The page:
The nearest train station is Matara, 45 minutes' drive from the hotel, and the end of the south-coast rail line. Hop on a train from Colombo’s Fort Station and wind your way merrily down for the price of a few dollars. The train takes just over four hours.
There are no self-drive companies in Tangalle, but since driver guides can easily be arranged by the hotel, there’s little need for your own car anyway.
Helicopters are the most impressive way to transfer to Maya. From November to March, Deccan’s (+94 (0)77 770 3703; www.simplifly.com) scheduled service costs a reasonable US$285 a person. At other times, a private charter will set you back a whopping US$2,800.
Worth getting out of bed for
Cycle rides through Aranwella village take you past tiny homes and down foliage-flanked lanes bursting with wildlife. Visit the village temple behind Maya to see the head monk, who will bestow serene Buddhist blessings on you, if asked. Further afield at Rekawa, learn and observe the rituals of marine turtles laying and hatching on the sands by moonlight with the Turtle Conservation Project (+94 (0)77 781 0508; www.tcpsrilanka.org) or, between November and April, head off whale-watching with Mirissa Water Sports (Mirissa Harbour; +94 (0)77 359 7731; www.mirissawatersports.com), 70km south-west of the hotel.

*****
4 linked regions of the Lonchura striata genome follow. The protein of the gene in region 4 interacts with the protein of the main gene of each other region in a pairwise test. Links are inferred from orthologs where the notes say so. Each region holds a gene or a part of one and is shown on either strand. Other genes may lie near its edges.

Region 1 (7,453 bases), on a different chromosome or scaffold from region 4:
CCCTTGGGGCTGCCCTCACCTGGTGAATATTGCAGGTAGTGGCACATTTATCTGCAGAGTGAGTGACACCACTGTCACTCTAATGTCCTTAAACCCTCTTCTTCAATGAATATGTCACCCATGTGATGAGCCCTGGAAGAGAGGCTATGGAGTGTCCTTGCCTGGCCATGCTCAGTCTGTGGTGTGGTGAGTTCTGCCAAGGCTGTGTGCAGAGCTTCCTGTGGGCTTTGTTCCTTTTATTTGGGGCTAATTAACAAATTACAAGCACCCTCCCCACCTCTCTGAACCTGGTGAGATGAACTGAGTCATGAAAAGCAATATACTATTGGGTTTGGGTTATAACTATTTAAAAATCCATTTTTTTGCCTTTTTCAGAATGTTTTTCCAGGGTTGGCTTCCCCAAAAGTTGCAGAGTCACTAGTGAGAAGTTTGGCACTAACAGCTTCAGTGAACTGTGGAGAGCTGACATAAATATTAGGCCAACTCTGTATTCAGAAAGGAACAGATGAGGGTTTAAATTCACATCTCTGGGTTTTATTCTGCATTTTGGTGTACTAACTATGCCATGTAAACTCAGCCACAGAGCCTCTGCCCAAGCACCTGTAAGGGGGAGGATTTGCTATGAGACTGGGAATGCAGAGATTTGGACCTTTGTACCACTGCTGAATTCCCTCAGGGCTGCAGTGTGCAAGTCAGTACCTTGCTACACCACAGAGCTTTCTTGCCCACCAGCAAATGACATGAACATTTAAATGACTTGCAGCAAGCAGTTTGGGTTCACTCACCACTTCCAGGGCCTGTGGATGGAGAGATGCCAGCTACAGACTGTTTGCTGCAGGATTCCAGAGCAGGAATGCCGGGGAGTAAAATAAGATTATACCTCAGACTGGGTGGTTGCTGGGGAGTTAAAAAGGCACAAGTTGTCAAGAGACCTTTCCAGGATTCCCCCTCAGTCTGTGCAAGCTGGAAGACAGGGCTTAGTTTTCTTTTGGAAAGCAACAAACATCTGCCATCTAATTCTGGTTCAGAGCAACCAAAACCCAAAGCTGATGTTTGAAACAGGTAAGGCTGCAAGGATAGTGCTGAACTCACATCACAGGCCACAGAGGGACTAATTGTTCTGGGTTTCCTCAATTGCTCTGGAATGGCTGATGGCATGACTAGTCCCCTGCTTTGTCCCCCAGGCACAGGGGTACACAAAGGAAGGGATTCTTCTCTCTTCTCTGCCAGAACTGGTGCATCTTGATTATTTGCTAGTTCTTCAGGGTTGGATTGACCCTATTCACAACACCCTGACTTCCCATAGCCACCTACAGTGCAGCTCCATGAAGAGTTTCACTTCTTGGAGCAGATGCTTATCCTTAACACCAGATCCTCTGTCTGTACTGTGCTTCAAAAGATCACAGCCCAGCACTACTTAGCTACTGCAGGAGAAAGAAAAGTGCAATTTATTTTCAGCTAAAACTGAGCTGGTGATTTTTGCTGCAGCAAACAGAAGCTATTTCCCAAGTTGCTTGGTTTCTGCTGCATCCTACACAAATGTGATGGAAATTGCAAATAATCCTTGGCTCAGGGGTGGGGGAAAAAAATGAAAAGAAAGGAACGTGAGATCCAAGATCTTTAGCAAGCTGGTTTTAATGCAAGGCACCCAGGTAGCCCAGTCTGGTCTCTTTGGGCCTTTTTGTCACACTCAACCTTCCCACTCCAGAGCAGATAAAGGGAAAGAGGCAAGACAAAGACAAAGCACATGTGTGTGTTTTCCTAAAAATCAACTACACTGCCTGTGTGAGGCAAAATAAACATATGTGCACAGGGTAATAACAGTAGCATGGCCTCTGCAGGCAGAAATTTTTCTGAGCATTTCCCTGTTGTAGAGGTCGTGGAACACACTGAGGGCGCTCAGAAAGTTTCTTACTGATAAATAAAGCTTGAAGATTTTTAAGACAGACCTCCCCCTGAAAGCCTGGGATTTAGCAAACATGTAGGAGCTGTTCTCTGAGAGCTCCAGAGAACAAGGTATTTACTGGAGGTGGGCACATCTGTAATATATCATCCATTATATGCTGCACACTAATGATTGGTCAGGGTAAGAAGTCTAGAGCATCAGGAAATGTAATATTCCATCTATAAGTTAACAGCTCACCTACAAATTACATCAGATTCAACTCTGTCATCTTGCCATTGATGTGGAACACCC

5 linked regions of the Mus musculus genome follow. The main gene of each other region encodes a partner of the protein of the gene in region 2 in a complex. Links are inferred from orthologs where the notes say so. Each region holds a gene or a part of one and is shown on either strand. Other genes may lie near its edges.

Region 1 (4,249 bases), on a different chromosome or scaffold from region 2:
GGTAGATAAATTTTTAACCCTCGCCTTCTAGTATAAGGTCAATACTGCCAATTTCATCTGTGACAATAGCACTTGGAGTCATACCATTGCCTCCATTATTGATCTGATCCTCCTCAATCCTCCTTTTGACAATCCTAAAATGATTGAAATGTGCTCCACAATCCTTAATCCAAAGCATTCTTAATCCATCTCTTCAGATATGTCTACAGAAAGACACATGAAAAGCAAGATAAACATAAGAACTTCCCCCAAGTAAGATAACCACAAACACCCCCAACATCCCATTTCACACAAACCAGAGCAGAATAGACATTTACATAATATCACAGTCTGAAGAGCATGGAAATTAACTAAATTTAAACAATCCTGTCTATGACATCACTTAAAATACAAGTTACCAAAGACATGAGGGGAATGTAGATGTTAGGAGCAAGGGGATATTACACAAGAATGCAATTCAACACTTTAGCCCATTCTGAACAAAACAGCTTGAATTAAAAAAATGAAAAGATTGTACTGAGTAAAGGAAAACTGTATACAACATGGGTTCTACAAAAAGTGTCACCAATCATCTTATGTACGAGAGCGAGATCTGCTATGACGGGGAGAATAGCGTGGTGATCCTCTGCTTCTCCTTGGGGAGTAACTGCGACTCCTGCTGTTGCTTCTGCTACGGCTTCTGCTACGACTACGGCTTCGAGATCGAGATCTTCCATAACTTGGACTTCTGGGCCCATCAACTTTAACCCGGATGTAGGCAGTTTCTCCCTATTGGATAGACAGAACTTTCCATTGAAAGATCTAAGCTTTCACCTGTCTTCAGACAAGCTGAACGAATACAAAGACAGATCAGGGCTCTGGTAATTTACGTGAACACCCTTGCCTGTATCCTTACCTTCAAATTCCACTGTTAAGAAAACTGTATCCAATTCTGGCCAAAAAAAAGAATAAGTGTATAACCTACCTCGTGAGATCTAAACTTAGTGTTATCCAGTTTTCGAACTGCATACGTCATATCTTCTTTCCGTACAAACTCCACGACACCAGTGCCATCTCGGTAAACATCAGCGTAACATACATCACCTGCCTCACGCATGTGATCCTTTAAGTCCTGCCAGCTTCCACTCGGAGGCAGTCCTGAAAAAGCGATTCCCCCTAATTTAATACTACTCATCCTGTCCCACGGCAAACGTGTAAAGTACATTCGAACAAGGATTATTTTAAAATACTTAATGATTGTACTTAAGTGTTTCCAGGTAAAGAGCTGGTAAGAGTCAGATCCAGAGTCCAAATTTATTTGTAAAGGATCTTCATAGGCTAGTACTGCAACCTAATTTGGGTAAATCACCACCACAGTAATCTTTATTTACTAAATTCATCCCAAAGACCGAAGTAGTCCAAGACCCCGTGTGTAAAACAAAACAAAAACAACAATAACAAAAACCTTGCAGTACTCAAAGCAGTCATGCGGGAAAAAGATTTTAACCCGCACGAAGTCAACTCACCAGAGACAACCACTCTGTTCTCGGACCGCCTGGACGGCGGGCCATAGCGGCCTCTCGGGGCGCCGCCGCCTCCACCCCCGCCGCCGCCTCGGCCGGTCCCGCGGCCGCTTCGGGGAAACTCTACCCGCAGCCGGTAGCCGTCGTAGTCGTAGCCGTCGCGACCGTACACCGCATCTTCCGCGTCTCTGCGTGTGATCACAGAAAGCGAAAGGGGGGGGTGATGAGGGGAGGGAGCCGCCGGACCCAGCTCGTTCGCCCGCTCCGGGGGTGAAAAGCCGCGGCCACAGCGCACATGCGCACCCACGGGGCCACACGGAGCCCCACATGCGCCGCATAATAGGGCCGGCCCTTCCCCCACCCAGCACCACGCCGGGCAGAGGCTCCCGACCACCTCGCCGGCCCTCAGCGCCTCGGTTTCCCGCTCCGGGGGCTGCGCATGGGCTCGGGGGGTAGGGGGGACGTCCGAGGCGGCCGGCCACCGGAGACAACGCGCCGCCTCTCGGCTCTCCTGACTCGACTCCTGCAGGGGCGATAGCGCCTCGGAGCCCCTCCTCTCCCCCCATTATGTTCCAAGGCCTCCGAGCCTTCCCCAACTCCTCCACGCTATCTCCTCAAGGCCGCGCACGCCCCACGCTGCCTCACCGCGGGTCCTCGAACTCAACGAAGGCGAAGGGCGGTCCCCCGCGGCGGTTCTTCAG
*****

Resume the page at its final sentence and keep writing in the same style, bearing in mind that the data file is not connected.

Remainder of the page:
If you fancy eating out, head to beach-beautiful Amanwella (Bodhi Mawatha, Godelawella, Goyambokka, Tangalle; +94 (0)47 224 1333; www.amanresorts.com), whose 800-metre crescent of palm-shaded sand is a dream. Daytime dining options include the casual Beach Club for amazing seafood, burgers and salads, and the airy dining room up by the pool, which is a romantic spot for evening assignations.
The only bar for miles is Amanwella’s sea-view stunner, which serves up a comprehensive menu of wine, champagne, Cognacs and cocktails.
For a sun-starved Brit like me it’s difficult, nigh on impossible even, to tear myself away from Sri Lanka’s palm-fringed, white-sand beaches. So when Mr Smith announces that he’s booked us two nights at Maya – a country house 45 minutes from the Tangalle coast – I’m at first less than grateful. ‘Give all this up,’ I say, lower lip trembling as I point at the fine sand, the softly rustling palm trees, the waves tumbling in. ‘Trust me,’ he says, ‘you won’t regret it.’
So we go. And wouldn’t you know it, he’s right. I don’t regret it. In fact, I love every single minute of it. Maybe it’s the location – at the edge of a peaceful village, surrounded by rice fields, where the only noise you’ll hear is the soft tchk tchk call of cicadas.
Maybe it’s the tree-filled garden with colourful birds flitting about and exotic, tropical flowers blooming from hidden corners. Maybe it’s the house itself, open-plan with wooden shutters and cool concrete floors and interesting touches such as the vintage fans and copper water jug on the bedside table. Whatever it is, the moment I arrive I lie across the vast bed, let the cool breeze wash over me, listen to the silence and feel instantly calm.